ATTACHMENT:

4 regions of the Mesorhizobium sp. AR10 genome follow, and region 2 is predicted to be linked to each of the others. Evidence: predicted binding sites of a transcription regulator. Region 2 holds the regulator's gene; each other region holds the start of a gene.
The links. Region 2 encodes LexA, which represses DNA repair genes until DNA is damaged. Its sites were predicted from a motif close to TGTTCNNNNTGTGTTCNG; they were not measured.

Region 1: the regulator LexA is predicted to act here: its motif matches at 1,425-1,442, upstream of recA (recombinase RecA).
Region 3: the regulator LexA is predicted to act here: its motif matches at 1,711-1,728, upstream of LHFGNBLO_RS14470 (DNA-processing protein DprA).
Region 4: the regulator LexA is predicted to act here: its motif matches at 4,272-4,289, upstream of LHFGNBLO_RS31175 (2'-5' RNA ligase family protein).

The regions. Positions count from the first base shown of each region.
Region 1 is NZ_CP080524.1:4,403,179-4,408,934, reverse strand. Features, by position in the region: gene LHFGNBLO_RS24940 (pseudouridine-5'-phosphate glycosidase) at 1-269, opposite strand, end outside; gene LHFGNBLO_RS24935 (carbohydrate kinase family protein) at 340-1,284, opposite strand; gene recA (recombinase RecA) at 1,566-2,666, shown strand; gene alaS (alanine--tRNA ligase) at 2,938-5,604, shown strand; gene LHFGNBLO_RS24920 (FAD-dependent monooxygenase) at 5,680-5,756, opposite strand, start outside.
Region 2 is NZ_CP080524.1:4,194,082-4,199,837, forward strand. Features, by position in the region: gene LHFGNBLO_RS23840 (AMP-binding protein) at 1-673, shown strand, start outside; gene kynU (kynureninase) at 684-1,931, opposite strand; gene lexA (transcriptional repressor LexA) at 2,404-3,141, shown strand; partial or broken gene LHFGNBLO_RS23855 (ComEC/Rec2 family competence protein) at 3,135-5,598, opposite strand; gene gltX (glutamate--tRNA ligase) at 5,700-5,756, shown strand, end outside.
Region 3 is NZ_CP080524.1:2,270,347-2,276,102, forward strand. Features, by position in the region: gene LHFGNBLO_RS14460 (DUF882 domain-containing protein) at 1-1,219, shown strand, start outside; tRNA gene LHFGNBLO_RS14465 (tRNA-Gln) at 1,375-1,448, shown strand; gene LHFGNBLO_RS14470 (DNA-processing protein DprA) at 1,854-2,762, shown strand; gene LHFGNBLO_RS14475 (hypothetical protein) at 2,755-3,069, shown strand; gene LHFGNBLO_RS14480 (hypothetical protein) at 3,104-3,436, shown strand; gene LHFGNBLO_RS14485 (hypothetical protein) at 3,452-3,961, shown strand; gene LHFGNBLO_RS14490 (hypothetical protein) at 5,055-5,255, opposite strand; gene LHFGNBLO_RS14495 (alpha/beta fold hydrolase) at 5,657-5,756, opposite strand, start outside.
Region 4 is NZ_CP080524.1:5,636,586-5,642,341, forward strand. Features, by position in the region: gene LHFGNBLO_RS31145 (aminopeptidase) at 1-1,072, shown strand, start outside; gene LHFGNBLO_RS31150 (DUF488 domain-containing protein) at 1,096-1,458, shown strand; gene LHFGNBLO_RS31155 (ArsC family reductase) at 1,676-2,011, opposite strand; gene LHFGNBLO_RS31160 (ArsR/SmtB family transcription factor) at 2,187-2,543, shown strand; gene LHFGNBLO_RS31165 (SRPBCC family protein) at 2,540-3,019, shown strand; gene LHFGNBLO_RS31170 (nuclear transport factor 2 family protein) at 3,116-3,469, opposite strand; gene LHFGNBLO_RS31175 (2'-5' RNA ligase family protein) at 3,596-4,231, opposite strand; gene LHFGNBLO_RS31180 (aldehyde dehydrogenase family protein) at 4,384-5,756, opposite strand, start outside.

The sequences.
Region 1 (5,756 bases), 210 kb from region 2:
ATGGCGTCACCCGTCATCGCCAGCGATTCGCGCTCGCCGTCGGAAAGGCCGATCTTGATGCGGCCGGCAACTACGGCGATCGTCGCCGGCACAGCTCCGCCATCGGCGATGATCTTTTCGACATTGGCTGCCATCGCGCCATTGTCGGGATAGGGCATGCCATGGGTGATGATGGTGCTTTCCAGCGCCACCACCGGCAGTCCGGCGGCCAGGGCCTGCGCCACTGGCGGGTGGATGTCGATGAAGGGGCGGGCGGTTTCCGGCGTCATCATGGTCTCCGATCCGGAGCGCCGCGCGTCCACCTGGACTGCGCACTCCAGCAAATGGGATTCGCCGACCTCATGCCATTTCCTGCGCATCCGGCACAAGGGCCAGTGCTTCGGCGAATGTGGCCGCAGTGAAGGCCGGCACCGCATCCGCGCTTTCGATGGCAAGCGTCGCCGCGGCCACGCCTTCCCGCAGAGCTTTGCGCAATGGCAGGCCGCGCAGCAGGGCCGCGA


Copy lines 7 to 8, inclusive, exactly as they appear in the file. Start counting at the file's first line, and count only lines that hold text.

Region 1 is NZ_CP080524.1:4,403,179-4,408,934, reverse strand. Features, by position in the region: gene LHFGNBLO_RS24940 (pseudouridine-5'-phosphate glycosidase) at 1-269, opposite strand, end outside; gene LHFGNBLO_RS24935 (carbohydrate kinase family protein) at 340-1,284, opposite strand; gene recA (recombinase RecA) at 1,566-2,666, shown strand; gene alaS (alanine--tRNA ligase) at 2,938-5,604, shown strand; gene LHFGNBLO_RS24920 (FAD-dependent monooxygenase) at 5,680-5,756, opposite strand, start outside.
Region 2 is NZ_CP080524.1:4,194,082-4,199,837, forward strand. Features, by position in the region: gene LHFGNBLO_RS23840 (AMP-binding protein) at 1-673, shown strand, start outside; gene kynU (kynureninase) at 684-1,931, opposite strand; gene lexA (transcriptional repressor LexA) at 2,404-3,141, shown strand; partial or broken gene LHFGNBLO_RS23855 (ComEC/Rec2 family competence protein) at 3,135-5,598, opposite strand; gene gltX (glutamate--tRNA ligase) at 5,700-5,756, shown strand, end outside.